China’s radar-eluding stealth fighter made its first-known test flight yesterday, marking dramatic progress in the country’s efforts to develop cutting-edge military technologies.
The prototype plane, dubbed the J-20, flew for about 15 minutes over an airfield in the southwestern Chinese city of Chengdu, where it was spotted carrying out runway tests last week, Kanwa Asian Defense magazine editor Andrei Chang said.
Photos of the plane in flight and on the ground surrounded by men in civilian clothes and army overcoats were also posted on unofficial Chinese military Web sites. A J-10 fighter — China’s last homegrown jet — flew behind it as a chase plane.
The test flight comes on the second day of a visit to China by US Secretary of Defense Robert Gates and the normally secretive military made no attempt to hide it or remove photos and reports about the J-20 from the Internet.
However, a senior US defense official said the test was carried out without informing Chinese President Hu Jintao (胡錦濤) and the country’s civilian leadership.
“It was clear that none of the civilians in the room had been informed [of the test flight],” said the official, who spoke on condition of anonymity, describing a meeting between Hu and Gates.
When Gates asked Hu directly about the test flight of the stealth fighter during their meeting at the Great Hall of the People, Hu and his aides were clearly caught off-guard, the senior official said.
Yet, Hu “said the tests had nothing to do with my visit” and had been previously scheduled, said Gates, who added that he accepted the explanation.
In recent days, Chinese Web sites and some popular newspapers, which can come under a heavy grip of censorship, have carried many reports and pictures claiming to show the stealth fighter being tested on the ground.
However, the government had been silent about the fighter until Hu’s remarks to Gates.
The timing and hands-off approach is apparently intended to send the message that Beijing is responding to calls from the US and others to be more transparent about its defense modernization and future intentions.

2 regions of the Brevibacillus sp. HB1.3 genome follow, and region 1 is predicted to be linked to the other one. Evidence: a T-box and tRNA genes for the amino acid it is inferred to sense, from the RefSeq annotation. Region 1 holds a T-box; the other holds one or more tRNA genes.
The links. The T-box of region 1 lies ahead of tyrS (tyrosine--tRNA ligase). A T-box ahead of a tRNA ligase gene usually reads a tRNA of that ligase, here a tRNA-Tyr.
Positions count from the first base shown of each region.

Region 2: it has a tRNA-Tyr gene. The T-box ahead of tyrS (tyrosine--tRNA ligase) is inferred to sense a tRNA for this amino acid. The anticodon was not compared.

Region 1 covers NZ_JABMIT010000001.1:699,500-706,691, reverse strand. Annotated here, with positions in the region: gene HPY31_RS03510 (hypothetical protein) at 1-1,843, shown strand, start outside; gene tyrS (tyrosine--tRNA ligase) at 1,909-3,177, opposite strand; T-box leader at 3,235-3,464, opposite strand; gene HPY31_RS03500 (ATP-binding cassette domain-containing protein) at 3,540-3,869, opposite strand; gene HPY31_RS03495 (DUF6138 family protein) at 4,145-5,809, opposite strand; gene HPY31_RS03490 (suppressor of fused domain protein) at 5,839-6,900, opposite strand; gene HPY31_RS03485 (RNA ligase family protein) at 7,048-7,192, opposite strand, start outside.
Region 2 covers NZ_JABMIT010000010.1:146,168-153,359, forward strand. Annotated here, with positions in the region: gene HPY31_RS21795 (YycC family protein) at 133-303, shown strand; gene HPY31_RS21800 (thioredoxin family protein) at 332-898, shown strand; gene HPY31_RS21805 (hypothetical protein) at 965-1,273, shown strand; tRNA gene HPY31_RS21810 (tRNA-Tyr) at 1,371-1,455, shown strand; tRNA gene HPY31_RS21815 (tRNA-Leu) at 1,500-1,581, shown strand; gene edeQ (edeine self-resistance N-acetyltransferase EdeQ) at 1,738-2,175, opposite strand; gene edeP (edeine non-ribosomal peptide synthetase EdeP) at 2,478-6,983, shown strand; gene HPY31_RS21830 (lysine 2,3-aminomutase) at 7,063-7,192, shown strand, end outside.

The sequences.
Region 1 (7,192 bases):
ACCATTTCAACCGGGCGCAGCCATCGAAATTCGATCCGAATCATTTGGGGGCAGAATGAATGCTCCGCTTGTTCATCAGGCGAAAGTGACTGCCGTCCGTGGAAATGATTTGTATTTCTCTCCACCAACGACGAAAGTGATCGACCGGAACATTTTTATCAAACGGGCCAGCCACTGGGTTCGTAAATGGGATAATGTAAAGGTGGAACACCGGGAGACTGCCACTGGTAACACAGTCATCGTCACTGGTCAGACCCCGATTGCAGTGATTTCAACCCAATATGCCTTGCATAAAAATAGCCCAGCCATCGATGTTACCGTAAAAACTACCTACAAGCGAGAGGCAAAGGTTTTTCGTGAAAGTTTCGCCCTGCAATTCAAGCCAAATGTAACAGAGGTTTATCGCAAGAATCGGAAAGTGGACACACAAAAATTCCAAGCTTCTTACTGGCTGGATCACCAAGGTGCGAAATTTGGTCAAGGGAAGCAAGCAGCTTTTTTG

Although likely many years from entering China’s inventory, the J-20 is a potential rival to the US’ F-22 Raptor, the only stealth fighter -currently in service. The US is also employing stealth technology on the F-35 Joint Strike Fighter, while Russia’s Sukhoi T-50’s stealth fighter made its maiden flight last year and is set to enter service in about four years.
In the photos, China’s twin--engine J-20 appears larger than either the Russian or US fighters, -potentially allowing it to fly farther and carry heavier weapons.
Threat to Taiwan
The J-20 would pose the greatest immediate threat to Taiwan. Taiwan’s air force is composed mostly of aging US F-16s and French Mirage jets and its electronic warning systems would find it difficult to cope with stealth technology.
A Chinese stealth fighter would “seriously undermine the Taiwan air force’s advantages,” Tamkang University’s Alexander Huang (黃介正) said.
While a state newspaper reported last week on the plane’s appearance, the Chinese government and military have yet to comment officially. People who answered phones at government and Chinese Communist Party offices in Chengdu, as well as the plane’s developer — the Chengdu Aircraft Industrial Group — all refused to comment.
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